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2010 DDoS Attacks Human Rights and Media

2010 DDoS Attacks Human Rights and Media

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Published by Leslie Bishop Paul
Our research begins with the idea that Distributed Denial of Service (DDoS) is an increasingly common Internet phenomenon and is capable of silencing Internet speech, usually for a brief interval but occasionally for longer. We explore the specific phenomenon of DDoS attacks on independent media and human rights organizations, seeking to understand the nature and frequency of these attacks, their
efficacy, and the responses available to sites under attack. Our report offers advice to independent media and human rights sites likely to be targeted by DDoS but comes to the uncomfortable conclusion
that there is no easy solution to these attacks for many of these sites, particularly for attacks that exhaust network bandwidth.
Our research begins with the idea that Distributed Denial of Service (DDoS) is an increasingly common Internet phenomenon and is capable of silencing Internet speech, usually for a brief interval but occasionally for longer. We explore the specific phenomenon of DDoS attacks on independent media and human rights organizations, seeking to understand the nature and frequency of these attacks, their
efficacy, and the responses available to sites under attack. Our report offers advice to independent media and human rights sites likely to be targeted by DDoS but comes to the uncomfortable conclusion
that there is no easy solution to these attacks for many of these sites, particularly for attacks that exhaust network bandwidth.

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Published by: Leslie Bishop Paul on Dec 24, 2010
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12/03/2013

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1
 
Distributed Denial of Service Attacks Against
 
Independent Media and Human Rights Sites
 
Ethan Zuckerman, Hal Roberts, Ryan McGrady, Jillian York, John Palfrey
 
The Berkman Center for Internet & Society at Harvard University
 
December 2010
† Ethan Zuckerman is a senior researcher at the Berkman Center for Internet & Society. Hal Roberts is a fellow at the BerkmanCenter. Ryan McGrady is a PhD student at North Carolina State University. Jillian York is a staff member at the BerkmanCenter. John Palfrey is a faculty co-director of the Berkman Center.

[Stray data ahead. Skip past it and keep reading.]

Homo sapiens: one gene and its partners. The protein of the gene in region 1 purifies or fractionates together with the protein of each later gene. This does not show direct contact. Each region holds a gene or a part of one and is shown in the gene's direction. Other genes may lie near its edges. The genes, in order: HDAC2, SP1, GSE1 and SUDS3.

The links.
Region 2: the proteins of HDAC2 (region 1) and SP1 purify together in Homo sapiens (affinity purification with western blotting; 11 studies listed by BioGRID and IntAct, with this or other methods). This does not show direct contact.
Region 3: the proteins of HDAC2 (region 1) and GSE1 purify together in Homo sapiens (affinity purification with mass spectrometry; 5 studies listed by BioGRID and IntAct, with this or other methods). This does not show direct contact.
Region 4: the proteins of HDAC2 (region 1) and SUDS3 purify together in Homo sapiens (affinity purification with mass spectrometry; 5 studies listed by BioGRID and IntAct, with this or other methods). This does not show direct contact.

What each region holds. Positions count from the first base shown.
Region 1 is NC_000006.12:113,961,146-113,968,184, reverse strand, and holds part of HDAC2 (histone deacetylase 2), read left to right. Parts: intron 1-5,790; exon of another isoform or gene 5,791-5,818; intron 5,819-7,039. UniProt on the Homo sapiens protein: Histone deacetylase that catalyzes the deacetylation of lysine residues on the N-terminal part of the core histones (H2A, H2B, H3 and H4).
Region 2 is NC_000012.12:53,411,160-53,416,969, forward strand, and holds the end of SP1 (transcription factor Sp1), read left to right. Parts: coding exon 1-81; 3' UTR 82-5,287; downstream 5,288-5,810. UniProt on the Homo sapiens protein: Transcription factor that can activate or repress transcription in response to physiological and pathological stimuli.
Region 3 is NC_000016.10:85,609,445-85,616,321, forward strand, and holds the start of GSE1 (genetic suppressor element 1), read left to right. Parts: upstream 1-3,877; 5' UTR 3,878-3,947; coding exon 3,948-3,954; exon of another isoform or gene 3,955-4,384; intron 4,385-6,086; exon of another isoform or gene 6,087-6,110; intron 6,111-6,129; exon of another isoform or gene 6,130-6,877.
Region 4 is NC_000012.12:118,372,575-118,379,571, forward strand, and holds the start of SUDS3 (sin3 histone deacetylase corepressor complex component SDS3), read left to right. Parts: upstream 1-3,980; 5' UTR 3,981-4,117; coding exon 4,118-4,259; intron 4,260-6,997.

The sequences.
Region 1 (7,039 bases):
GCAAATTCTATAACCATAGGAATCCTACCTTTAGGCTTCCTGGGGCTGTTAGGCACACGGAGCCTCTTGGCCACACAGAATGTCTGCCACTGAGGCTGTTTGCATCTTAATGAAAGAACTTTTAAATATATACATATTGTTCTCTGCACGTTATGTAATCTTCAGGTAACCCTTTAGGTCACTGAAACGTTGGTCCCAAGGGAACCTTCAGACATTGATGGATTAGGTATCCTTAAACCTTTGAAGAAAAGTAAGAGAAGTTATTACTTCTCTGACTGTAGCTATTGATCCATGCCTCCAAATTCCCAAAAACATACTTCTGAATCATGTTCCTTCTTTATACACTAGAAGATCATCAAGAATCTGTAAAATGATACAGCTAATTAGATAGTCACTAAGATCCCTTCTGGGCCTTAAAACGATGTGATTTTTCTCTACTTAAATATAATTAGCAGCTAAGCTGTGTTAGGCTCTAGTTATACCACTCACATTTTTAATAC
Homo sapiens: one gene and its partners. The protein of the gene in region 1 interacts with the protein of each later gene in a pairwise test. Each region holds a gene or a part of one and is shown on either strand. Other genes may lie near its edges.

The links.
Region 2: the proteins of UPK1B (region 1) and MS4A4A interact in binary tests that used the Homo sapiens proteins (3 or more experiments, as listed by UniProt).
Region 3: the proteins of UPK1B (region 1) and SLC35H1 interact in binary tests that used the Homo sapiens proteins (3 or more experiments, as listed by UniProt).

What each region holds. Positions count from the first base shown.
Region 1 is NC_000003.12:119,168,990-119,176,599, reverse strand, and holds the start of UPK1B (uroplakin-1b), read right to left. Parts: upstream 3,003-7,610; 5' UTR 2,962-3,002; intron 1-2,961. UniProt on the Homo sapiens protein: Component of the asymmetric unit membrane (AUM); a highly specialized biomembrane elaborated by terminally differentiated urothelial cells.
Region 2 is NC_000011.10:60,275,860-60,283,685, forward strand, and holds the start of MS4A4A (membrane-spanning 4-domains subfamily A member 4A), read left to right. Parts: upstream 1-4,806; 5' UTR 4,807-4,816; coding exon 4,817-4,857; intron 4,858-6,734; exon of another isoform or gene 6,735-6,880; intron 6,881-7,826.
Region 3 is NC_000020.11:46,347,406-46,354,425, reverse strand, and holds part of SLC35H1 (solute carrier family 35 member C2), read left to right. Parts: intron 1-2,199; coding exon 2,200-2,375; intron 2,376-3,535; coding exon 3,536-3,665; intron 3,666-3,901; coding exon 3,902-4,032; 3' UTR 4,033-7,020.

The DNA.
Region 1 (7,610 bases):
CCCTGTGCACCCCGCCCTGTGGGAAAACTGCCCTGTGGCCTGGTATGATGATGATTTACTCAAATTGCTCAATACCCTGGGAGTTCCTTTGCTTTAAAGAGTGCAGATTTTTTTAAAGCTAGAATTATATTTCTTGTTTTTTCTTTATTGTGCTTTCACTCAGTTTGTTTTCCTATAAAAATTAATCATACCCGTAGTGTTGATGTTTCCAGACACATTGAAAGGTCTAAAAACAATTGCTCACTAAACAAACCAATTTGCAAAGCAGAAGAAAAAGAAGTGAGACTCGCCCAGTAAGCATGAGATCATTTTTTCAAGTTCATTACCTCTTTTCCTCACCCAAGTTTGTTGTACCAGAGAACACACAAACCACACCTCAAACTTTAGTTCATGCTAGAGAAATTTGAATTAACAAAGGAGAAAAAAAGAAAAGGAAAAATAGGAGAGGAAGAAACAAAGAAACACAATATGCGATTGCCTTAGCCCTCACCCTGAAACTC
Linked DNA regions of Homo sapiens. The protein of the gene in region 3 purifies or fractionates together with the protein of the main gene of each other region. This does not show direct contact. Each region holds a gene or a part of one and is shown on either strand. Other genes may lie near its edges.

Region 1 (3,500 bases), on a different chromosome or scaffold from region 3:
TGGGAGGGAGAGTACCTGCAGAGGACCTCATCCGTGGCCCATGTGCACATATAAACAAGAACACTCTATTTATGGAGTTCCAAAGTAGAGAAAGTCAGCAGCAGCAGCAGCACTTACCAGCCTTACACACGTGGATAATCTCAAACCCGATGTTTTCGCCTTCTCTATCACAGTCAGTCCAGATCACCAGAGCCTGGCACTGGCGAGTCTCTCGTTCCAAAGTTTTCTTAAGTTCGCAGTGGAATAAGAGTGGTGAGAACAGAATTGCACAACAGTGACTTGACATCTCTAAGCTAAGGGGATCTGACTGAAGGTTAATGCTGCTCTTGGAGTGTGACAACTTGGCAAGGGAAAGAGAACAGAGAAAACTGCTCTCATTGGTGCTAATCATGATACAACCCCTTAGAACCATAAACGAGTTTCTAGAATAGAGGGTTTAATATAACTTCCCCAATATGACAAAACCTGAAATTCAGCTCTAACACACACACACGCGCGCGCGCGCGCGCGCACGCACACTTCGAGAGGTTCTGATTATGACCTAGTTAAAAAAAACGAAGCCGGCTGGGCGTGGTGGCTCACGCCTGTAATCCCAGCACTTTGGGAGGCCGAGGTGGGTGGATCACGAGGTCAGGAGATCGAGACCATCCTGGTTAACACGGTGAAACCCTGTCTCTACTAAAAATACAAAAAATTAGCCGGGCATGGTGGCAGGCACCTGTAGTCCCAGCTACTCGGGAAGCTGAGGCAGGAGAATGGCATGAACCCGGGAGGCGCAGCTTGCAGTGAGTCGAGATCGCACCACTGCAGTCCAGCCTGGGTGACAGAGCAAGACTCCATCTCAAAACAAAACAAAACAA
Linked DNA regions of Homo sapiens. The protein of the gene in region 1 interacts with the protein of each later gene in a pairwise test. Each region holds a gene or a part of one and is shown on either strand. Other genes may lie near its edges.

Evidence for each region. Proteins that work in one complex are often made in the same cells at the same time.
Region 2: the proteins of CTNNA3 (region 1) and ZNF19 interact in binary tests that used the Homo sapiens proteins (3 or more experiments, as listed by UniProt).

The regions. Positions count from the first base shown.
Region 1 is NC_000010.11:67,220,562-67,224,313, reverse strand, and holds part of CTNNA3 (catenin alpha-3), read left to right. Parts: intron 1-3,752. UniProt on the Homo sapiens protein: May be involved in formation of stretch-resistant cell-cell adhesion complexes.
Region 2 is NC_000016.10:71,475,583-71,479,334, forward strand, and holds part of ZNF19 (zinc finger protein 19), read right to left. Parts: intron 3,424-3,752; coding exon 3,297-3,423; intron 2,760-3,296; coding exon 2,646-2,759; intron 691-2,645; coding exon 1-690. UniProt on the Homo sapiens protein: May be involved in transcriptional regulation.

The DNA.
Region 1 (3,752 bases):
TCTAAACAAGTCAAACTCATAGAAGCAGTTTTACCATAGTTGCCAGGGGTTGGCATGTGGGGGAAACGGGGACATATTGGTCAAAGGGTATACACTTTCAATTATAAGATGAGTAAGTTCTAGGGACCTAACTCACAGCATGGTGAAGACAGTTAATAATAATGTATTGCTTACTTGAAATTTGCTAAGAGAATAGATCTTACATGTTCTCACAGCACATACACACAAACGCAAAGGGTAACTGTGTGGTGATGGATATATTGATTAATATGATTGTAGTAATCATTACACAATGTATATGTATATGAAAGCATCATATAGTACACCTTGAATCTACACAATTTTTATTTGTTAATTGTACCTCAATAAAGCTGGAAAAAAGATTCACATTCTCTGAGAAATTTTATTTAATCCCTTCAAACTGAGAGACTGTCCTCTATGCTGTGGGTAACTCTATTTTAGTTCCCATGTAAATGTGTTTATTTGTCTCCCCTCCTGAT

2
 
Table of Contents
 
1. Executive Summary 3
 
2. Introduction 6
 
3. Background 8
 
3.1. Core vs. Edge 9
 
3.2. A Brief History of DDoS 11
 
3.3. Current State of the Art 13
 
3.4. How DDoS Works 15
 
3.5. Mitigating DDoS 21
 
3.6. Additional Attacks 23
 
4. Research 25
 
4.1. Media Review 25
 
4.2. Survey 33
 
4.3. Interviews 38
 
4.4. Working Meeting 42
 
5. Recommendations 48
 
6. Glossary 58
 
 
3
 
1. Executive Summary
 
Our research begins with the idea that Distributed Denial of Service (DDoS) is an increasingly commonInternet phenomenon and is capable of silencing Internet speech, usually for a brief interval butoccasionally for longer. We explore the specific phenomenon of DDoS attacks on independent mediaand human rights organizations, seeking to understand the nature and frequency of these attacks, theirefficacy, and the responses available to sites under attack. Our report offers advice to independentmedia and human rights sites likely to be targeted by DDoS but comes to the uncomfortable conclusionthat there is no easy solution to these attacks for many of these sites, particularly for attacks thatexhaust network bandwidth.We began our inquiry by attempting to answer four major research questions:
 
How common are DDoS attacks against independent media and human rights sites, especiallyoutside of well-known elections, protests, and military operations?
 
Which methods do DDoS attacks against independent media and human rights sites use?
 
What are the impacts of DDoS attacks on independent media and human rights sites?
 
How can independent media and human rights sites best protect themselves against DDoSattacks?To answer these questions, we undertook a slate of related research projects in 2009 and 2010:
 
We created a database of media reports of DDoS with a focus on attacks on independent mediaand human rights sites.
 
We surveyed the administrators of independent media and human rights sites in nine countries,distributed across multiple regions.
 
We conducted interviews with twelve site administrators, discussing their experiences sufferingfrom and fending off DDoS attacks.
 
We held a meeting of independent media site administrators and core network experts todiscuss the needs of the human rights and independent media community, the servicesavailable to fend off DDoS, and possibilities for collaboration between core network experts andindependent media and human rights publishers.

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